It's simple really. They know they are bogus and have as much chance of passing a real test as I have of winning a Nobel Prize. They know they can easily fool TV producers who want them to appear genuine, but realise that controlled scientific tests will expose them quicker than lightning. How should we view someone whose integrity is questioned but who doesn't strive to prove their case?

Let's pretend that you have a good friend who has been accused of sexually abusing his children. The police have insufficient evidence to present a case. However the case is publicised nationally with half the country believing your friend is a caring father and completely innocent and the rest believing he is a monster and should be locked up. To try and clear things up, the police request that your friend voluntarily present himself for an interrogation and polygraph test. He refuses to cooperate. A private detective offers to investigate the case free of charge, your friend refuses the offer. A scientist offers to use his expensive gene sequencer and DNA profiler to help your friend prove his innocence. Again your friend point blankly refuses. A lawyer familiar with child abuse cases offers to research your friend's case. Again the offer is declined. Instead your friend travels the country professing his innocence to anyone that will listen, lecturing to little old ladies in country halls, speaking on TV breakfast shows and even opening a playcentre to demonstrate his safe behaviour around children.

However the very people that could conceivably confirm your friend's claims of innocence — the police, the private detective, the scientist, the lawyer — are all shunned. Your friend insists that you must simply just take his word for his innocence. Would you have complete confidence in his innocence or would you suspect that maybe he had something to hide? He desperately wants people to believe him but he refuses to take steps that would prove his innocence. Let's now assume that you are your friend. You know you are innocent and want everyone else to know it as well. You hate people viewing you as a lying, child abusing monster. Would you willingly take any and all tests to prove your innocence or would you refuse them all, content in the knowledge that you at least know the truth?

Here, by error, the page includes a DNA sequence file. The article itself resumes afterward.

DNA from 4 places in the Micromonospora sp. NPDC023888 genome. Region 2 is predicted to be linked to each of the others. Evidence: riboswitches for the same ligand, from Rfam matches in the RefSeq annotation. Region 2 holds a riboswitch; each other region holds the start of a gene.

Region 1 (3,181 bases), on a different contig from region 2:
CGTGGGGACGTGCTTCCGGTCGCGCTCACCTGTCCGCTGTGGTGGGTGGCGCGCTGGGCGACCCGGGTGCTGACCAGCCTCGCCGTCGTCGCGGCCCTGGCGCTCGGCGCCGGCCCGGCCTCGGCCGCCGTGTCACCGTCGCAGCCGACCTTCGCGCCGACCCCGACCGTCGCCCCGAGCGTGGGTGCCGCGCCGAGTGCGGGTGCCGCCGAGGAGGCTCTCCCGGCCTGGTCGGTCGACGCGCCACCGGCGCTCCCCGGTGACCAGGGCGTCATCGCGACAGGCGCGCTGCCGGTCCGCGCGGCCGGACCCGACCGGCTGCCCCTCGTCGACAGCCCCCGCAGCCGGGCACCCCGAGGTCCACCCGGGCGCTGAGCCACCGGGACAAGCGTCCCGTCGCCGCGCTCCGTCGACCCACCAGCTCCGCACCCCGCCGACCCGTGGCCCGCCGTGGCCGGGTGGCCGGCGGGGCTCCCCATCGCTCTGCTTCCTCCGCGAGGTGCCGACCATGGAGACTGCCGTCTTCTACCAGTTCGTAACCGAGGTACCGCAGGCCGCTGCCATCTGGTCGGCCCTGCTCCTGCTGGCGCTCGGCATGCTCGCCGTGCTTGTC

Now back to psychics and the real world. Psychics claim they have paranormal powers. Gullible people believe them and rational people don't. Like the child sex abuser in our example, psychics refuse to undertake any constructive course of action that would help them prove their claims. They also waste their time travelling the country professing their magical powers to anyone that will listen, confusing little old ladies in country halls, speaking on TV breakfast shows and even appearing on bogus TV reality shows.

We accuse psychics of lying, of defrauding the public with their silly notions of talking to the dead. Like our child sex abuser example, many are annoyed that people like us don't believe them, while at the same time they continually shun help from the very people that could validate their claims. What are they afraid of? What are they hiding?

In the real world, innocent people accused of child sex abuse, of theft, of rape, of fraud, of murder, of deceit etc would readily accept any and all help to prove their case. Those that don't are viewed with extreme suspicion. What stance do psychics take? Scientists and skeptics have offered to help psychics test their claims. Some skeptics have even promised monetary incentives if paranormal claims are shown to be true. James Randi provides the $US1,000,000 paranormal challenge. The Australian Skeptics will give $A100,000 to anyone that passes their psychic challenge. The UK Psychic Challenge offers £12,000, and of course we have the $100,000 Psychic Challenge offered by Stuart Landsborough.